Mavor’s activities extended beyond academe. He fashioned himself as an aesthetic theorist, art historian, connoisseur, and patron of the arts (including literature and drama). Among those whose work he promoted were artists Homer Ransford Watson* and Horatio Walker* and writers Marjorie Lowry Christie Pickthall and Ernest Thompson Seton*. He became involved in many aspects of Toronto’s cultural and educational edification, working with Byron Edmund Walker and others to found the Art Museum of Toronto and the Royal Ontario Museum; he was also active in the city beautification initiatives of the Toronto Guild of Civic Art. Mavor lectured and wrote extensively on the potential of art, his work appearing in such important publications as the Year Book of Canadian Art and the Canadian Magazine, both of Toronto. Increasingly recognized as an authority, in 1897 (less than five years after his arrival) he was asked by John Castell Hopkins to write an article for his projected encyclopedia on “the Progress and Position of Art in Canada,” an essay that for whatever reason did not appear. In 1897 he organized local artists, among them George Agnew Reid* and his wife, Mary Augusta Catharine Hiester, to prepare sketches of the costumes worn at the Victorian Era Ball; these were published the following year in a commemorative volume.
Mavor’s impact on the university was controversial, for he was seen as an eccentric dabbler. As early as 1895 he was implicated in a student strike over favouritism in appointments and matters of discipline [see William Dale]; questions arose about the authenticity of his credentials, his rambling lecture style, and his general academic fitness. William Lyon Mackenzie King, an undergraduate in the political science department and a leader of the strike, was particularly antagonistic towards Mavor, especially after King was denied a prestigious fellowship. Though many of these conflicts were rooted in university politics and personal relations, it is notable that Mavor’s detractors consistently fed the notion of “academic unsuitability” – a judgement drawing heavily on the professor’s unpopularity – by emphasizing his dual interests in what a Toronto Daily Star article of 7 Nov. 1925 termed “Bohemia . . . [and] Collegia.” His own disputatious attitude can be explained in part by his assessment of Toronto as a colonial backwater and its inhabitants as minor players of limited intellect. In the preface to his memoirs, My windows on the street of the world (2v., London and Toronto, 1923), Mavor would still refer to Toronto as the “New World.” Nevertheless, his achievements were recognized by the university, which granted him an honorary phd in 1912. In 1926 Oscar Pelham Edgar*, in a eulogy on behalf of the Royal Society of Canada, to which Mavor had been elected in 1914, neatly captured his contribution to academia: “No professor has ever done more towards enlarging the boundaries of University life and to relieve it from the imputation of cloistral aloofness and academic pedantry.”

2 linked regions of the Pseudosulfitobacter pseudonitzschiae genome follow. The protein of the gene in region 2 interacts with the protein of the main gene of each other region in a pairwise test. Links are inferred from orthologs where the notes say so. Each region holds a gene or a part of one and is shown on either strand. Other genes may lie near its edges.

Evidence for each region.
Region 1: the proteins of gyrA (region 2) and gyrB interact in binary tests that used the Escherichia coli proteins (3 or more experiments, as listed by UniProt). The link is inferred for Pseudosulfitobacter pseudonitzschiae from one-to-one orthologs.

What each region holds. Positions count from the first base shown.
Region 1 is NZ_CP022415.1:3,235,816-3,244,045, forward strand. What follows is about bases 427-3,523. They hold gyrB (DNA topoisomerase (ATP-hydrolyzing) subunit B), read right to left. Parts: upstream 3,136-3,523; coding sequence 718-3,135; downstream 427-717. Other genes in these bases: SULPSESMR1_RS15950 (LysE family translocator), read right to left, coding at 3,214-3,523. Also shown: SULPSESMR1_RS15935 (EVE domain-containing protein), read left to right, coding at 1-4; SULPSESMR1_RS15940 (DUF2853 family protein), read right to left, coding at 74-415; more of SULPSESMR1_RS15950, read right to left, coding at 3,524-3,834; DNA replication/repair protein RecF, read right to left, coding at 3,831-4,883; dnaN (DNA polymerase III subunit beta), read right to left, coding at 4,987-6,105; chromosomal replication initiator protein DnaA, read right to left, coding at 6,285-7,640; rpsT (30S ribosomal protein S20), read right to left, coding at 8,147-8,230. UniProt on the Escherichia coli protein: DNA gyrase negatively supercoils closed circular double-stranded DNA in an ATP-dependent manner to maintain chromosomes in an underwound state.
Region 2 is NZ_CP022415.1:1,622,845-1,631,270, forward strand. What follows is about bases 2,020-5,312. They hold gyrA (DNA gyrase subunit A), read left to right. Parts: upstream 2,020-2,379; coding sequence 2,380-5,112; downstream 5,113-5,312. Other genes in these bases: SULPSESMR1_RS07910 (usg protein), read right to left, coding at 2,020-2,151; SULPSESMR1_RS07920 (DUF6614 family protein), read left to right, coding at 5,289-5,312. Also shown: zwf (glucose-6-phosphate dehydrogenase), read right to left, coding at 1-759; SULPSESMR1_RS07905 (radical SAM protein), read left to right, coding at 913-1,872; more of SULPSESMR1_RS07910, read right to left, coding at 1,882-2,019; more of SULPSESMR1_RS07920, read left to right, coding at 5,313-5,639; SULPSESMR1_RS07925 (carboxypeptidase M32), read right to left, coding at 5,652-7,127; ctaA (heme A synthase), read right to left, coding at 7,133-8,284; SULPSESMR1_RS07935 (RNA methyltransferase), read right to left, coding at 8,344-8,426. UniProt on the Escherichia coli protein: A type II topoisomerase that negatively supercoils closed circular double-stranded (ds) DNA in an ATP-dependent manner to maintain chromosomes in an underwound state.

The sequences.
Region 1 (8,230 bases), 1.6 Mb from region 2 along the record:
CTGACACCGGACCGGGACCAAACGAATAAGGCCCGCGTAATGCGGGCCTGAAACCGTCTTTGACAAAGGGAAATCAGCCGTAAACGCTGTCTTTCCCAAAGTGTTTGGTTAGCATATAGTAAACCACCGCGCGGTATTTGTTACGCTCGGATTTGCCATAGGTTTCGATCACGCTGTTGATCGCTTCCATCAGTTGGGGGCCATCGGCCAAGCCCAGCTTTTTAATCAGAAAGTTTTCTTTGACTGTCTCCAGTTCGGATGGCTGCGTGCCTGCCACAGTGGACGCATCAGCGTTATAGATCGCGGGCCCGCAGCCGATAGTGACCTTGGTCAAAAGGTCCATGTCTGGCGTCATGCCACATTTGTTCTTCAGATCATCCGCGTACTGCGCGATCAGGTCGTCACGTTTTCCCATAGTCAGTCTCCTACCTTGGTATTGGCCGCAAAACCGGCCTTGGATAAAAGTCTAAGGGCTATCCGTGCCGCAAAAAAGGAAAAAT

Mavor died in Glasgow in 1925, en route to visit friends in Montpellier, France.
The largest collection of James Mavor’s papers is housed in the Univ. of Toronto Library, Thomas Fisher Rare Book Library, ms coll. 119 (James Mavor papers). Additional resources are located in LAC, MG 29, C16; UTA, A1967-0007 and A1976-0025, box 2, files 3, 7; the Mavor fonds in York Univ. Libraries, Arch. and Special Coll. (Toronto), F0351; and the Art Gallery of Toronto correspondence and other collections in the Art Gallery of Ontario, Research Library and Arch. (Toronto). A detailed listing of these and other primary materials relating to Mavor is provided in Guide to the papers of James Mavor, compiled by D. A. Signori for the Fisher Library in 1989.
Mavor was a prolific author. His books appear in the standard catalogues, but there is no complete bibliography of his articles. Many are noted in the Guide to his papers, which does not, however, provide publication information. Partial listings appear in Bowker and in Shortt, infra. Of the works mentioned in the text, An economic history of Russia was published in two volumes in London in 1914 (a second edition appeared in 1925 and was reprinted in New York in 1965); Niagara in politics: a critical account of the Ontario Hydro-Electric Commission was issued in New York in 1925; and Mavor’s North west of Canada: report to the Board of Trade on the north west of Canada, with special reference to wheat production for export was published as G.B., Parl., Command paper, 1905, 54, [C. 2628]. See also Book of the Victorian Era Ball, given at Toronto on the twenty eighth of December, MDCCCXCVII (Toronto, 1898). General Register Office for Scotland (Edinburgh), Kelvin (Glasgow), reg. of marriages, 16 Jan. 1883. A. F. Bowker, “Truly useful men: Maurice Hutton, George Wrong, James Mavor and the University of Toronto, 1880–1927” (phd thesis, Univ. of Toronto, 1975). Augustus Bridle, Sons of Canada: short studies of characteristic Canadians (Toronto, 1916). S. Z. Burke, Seeking the highest good: social service and gender at the University of Toronto, 1888–1937 (Toronto, 1996). Canadian men and women of the time (Morgan; 1898). I. M. Drummond, assisted by William Kaplan, Political economy at the University of Toronto: a history of the department, 1888–1982 (Toronto, 1983). [O. P. Edgar], “James Mavor,” RSC, Trans., 3rd ser., 20 (1926), proc.: xiii–xvi. J. B. Glasier, William Morris and the early days of the socialist movement; being reminiscences of Morris’ work as a propagandist . . . (London, 1921). James Mavor and his world: an exhibition of books and papers selected from the James Mavor collection, June–July 1975, comp. Rachel Grover and F. W. M. Moore (Toronto, 1975). J. M. Moore, “Why ‘James Mavor’ Morell?” Shaw Rev. (University Park, Pa), 23 (1980): 48–51. Mavor Moore, Reinventing myself: memoirs (Toronto, 1994). E. L. Panayotidis, “James Mavor: cultural ambassador and aesthetic educator to Toronto’s élite,” Journal of Pre-Raphaelite Studies (Tempe, Ariz.), new ser., 6/7 (fall/spring 1997/98): 161–73. Rosalind Pepall, “Under the spell of Morris: a Canadian perspective,” in The earthly paradise: arts and crafts by William Morris and his circle from Canadian collections, ed. K. A. Lochnan (Toronto, 1993), 19–35. S. E. D. Shortt, The search for an ideal: six Canadian intellectuals and their convictions in an age of transition, 1890–1930 (Toronto and Buffalo, N.Y., 1976).